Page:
C# .NET - English

Variables In C#

Programmes work by manipulating data stored in memory. These storage areas
come under the general heading of Variables. In this section, you’ll
see how to set up and use variables. You’ll see how to set up both text and
number variables. By the end of this section, you’ll have written a simple calculator
programme. We’ll start with something called a String variable.

Programmes work by manipulating data stored in memory. These storage areas
come under the general heading of Variables. In this section, you’ll
see how to set up and use variables. You’ll see how to set up both text and
number variables. By the end of this section, you’ll have written a simple calculator
programme. We’ll start with something called a String variable.

 

String Variables in C#.NET

The first type of variable we’ll take a look at is called a String.
String variables are always text. We’ll write a little programme that takes
text from a text box, store the text in a variable, and then display the text
in a message box.

But bear in mind that a variable is just a storage area for holding things
that you’ll need later. Think of them like boxes in a room. The boxes are empty
until you put something in them. You can also place a sticker on the box, so
that you’ll know what’s in it. Let’s look at a programming example.

If you’ve got your project open from the previous section, click File
from the menu bar at the top of Visual Studio. From the File menu, click
Close Solution. Start a new project by clicking File again,
then New Project. From the New Project dialogue box, select Windows
Forms Application. In the Name box, type String Variables.

Click OK, and you’ll see a new form appear. Add a button to the form, just
like you did in the previous section. Click on the button to select it (it will
have the white squares around it), and then look for the Properties Window in
the bottom right of Visual Studio. Set the following Properties for your new
button:

Name: btnStrings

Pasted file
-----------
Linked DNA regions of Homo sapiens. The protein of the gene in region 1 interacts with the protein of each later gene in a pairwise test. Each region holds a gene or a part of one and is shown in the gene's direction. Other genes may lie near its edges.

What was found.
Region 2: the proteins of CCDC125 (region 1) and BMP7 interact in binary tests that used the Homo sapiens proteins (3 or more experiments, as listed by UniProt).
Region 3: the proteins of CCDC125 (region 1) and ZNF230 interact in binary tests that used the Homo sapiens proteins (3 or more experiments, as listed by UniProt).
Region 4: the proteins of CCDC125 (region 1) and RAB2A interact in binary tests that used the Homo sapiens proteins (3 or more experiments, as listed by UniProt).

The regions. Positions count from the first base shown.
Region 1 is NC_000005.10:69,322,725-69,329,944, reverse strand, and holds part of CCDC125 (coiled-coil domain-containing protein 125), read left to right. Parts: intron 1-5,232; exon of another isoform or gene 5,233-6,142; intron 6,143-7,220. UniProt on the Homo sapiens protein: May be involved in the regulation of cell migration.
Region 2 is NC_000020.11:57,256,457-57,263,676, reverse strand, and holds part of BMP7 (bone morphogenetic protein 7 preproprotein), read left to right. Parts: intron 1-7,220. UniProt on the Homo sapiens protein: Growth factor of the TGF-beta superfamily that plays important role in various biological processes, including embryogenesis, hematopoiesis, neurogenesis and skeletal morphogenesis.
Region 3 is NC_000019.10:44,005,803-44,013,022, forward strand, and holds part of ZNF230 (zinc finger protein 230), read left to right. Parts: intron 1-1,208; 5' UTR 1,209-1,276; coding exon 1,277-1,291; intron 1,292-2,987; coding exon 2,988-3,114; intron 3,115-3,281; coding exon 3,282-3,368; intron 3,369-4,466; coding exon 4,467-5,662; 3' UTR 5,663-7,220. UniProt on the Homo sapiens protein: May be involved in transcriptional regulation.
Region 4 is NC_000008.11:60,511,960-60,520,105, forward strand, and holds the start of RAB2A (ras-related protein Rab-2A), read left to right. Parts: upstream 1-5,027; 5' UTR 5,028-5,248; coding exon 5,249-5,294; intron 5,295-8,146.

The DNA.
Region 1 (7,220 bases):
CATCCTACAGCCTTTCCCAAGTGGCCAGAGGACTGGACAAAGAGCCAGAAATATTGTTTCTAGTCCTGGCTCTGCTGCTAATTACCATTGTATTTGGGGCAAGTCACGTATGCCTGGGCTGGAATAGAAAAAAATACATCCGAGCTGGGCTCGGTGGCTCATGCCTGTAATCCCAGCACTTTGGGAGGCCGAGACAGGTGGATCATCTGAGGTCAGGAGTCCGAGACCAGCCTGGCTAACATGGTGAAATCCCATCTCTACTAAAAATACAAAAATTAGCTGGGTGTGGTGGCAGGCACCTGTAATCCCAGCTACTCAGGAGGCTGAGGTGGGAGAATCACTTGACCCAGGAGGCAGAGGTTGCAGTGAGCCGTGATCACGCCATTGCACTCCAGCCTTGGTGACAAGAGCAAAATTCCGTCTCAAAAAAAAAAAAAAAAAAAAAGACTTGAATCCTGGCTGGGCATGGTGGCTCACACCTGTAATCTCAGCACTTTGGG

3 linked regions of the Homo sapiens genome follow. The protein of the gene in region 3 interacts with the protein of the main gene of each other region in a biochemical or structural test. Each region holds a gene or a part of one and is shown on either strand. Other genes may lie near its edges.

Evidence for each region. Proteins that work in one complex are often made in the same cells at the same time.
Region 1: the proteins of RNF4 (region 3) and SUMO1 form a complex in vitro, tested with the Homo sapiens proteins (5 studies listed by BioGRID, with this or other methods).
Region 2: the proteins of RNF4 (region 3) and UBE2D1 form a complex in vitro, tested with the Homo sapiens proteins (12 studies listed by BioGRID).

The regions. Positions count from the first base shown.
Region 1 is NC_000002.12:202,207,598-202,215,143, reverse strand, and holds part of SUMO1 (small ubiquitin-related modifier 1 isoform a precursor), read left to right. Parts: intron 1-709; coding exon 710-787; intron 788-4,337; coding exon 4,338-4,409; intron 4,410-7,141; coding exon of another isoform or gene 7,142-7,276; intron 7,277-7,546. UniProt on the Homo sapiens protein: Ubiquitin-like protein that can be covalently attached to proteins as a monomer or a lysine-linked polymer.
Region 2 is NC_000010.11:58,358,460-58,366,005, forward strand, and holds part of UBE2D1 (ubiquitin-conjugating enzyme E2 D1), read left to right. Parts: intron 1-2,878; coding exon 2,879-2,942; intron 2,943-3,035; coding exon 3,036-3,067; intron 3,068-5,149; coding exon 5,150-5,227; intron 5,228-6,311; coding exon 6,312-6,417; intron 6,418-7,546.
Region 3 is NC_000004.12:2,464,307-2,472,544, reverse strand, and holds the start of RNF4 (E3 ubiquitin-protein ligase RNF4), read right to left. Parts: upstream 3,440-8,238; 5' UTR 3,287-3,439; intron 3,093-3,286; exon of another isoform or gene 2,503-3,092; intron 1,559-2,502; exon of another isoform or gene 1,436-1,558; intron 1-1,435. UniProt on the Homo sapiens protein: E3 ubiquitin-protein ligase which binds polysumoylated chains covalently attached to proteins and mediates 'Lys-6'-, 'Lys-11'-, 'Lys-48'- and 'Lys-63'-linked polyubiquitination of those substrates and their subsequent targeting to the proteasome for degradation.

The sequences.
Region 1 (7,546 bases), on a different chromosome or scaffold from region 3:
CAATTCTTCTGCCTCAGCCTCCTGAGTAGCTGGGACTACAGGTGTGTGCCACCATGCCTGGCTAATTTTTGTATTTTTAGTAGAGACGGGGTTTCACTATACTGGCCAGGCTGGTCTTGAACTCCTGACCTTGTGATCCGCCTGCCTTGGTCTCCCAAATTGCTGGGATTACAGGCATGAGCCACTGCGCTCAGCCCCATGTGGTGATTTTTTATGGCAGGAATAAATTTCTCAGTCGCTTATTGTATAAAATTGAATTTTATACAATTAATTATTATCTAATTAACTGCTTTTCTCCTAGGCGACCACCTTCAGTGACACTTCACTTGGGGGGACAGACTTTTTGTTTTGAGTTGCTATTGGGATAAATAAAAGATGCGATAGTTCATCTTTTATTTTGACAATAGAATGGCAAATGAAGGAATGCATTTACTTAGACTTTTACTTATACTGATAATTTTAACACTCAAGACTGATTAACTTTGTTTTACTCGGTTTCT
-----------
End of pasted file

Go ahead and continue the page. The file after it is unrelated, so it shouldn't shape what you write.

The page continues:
Location: 90, 175
Size: 120, 30
Text: Get Text Box Data

Your form should then look like this:

A C# form with a Button on it

We can add two more controls to the form, a Label and a Text Box. When the
button is clicked, we’ll get the text from the text box and display whatever
was entered in a message box.

A Label is just that: a means of letting your users know what something is,
or what it is for. To add a Label to the form, move your mouse over to the Toolbox
on the left. Click the Label item under Common Controls:

The Label control

Now click once on your form. A new label will be added:

A Label has been added to the form

The Label has the default text of label1. When your label is selected, it will
have just the one white square in the top left. When it is selected, the Properties
Window will have changed. Notice that the properties for a label are very similar
to the properties for a button – most of them are the same!

Change the following properties of your label, just like you did for the button:

Location: 10, 50
Text: Name

You don’t really need to set a size, because Visual C# will automatically resize
your label to fit your text. But your Form should look like this:

Properties of the Label have been changed

Move your mouse back over to the Toolbox. Click on the TextBox entry.
Then click on your form. A new Text Box will be added, as in the following image:

A TextBox control has been added to the form 

Instead of setting a location for your text box, simply click it with your
left mouse button. Hold your left mouse button down, and the drag it just to
the right of the Label.

Notice that when you drag your text box around, lines appear on the form. These
are so that you can align your text box with other controls on the form. In
the image below, we’ve aligned the text box with the left edge of the button
and the top of the Label.

Control Alignment

OK, time to add some code. Before you do, click File > Save All from
the menu bar at the top of Visual C#. You can also run your programme to see
what it looks like. Type some text in your text box, just to see if it works.
Nothing will happen when you click your button, because we haven’t written any
code yet. Let’s do that now. Click the red X on your form to halt the programme,
and you’ll be returned to Visual C#.

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